Durbin had sought to include an amendment that would order the closure of the facility, but it was not included in the final legislation, which the House is expected to approve on Tuesday night and the Senate is then expected to take up without additional amendments.

Meanwhile, the military commission trial for the five Guantánamo detainees accused of plotting the 9/11 attacks has yet to begin, and no trial date has been set as the process has been slowed by seemingly endless pretrial battles over evidence and government actions, including the treatment of the accused when they were held at secret CIA prisons.

“At the heart of the commissions’ problems is their original sin, torture,” said John G. Baker, the Marine Corps brigadier general who serves as chief defense counsel for the military commissions. “The United States chose to secretly detain and torture the men it now seeks to punish.”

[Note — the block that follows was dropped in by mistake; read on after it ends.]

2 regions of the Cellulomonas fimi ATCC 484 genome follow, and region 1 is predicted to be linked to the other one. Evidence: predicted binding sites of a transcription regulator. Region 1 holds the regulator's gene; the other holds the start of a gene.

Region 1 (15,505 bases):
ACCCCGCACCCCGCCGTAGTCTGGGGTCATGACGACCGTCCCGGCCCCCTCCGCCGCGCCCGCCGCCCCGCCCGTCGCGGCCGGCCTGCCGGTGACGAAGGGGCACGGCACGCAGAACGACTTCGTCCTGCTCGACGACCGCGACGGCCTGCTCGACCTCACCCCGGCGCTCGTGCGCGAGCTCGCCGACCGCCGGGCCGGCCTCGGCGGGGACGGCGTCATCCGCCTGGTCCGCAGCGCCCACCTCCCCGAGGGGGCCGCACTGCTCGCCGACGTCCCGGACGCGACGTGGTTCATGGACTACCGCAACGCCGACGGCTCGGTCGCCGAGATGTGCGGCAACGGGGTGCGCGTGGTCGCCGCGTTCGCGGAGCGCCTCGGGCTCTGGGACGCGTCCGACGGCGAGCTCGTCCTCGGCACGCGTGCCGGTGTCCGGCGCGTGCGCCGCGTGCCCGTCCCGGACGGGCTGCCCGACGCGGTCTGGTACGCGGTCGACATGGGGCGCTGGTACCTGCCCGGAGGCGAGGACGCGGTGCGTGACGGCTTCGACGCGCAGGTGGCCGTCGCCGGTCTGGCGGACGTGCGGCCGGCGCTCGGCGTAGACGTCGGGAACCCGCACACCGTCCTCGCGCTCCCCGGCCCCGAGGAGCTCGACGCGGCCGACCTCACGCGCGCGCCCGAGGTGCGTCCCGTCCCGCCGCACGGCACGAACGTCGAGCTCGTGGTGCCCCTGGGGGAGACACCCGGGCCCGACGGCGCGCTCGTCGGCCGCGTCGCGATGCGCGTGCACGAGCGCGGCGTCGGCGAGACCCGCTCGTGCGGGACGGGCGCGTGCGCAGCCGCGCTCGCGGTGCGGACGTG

“We are further from trial today than we were when I started” as chief defense counsel in 2015, he added.

“Some of you might be thinking, ‘My constituents don’t ever ask me about Guantánamo,’ and you’d be correct,” Michael R. Lehnert, the now-retired Marine Corps major general who led the task force that set up Guantánamo in 2002, told the panel of lawmakers.

“Most of America has forgotten about Guantánamo. But hear me when I tell you that our enemies have not.”

Tyler Pager contributed to this report.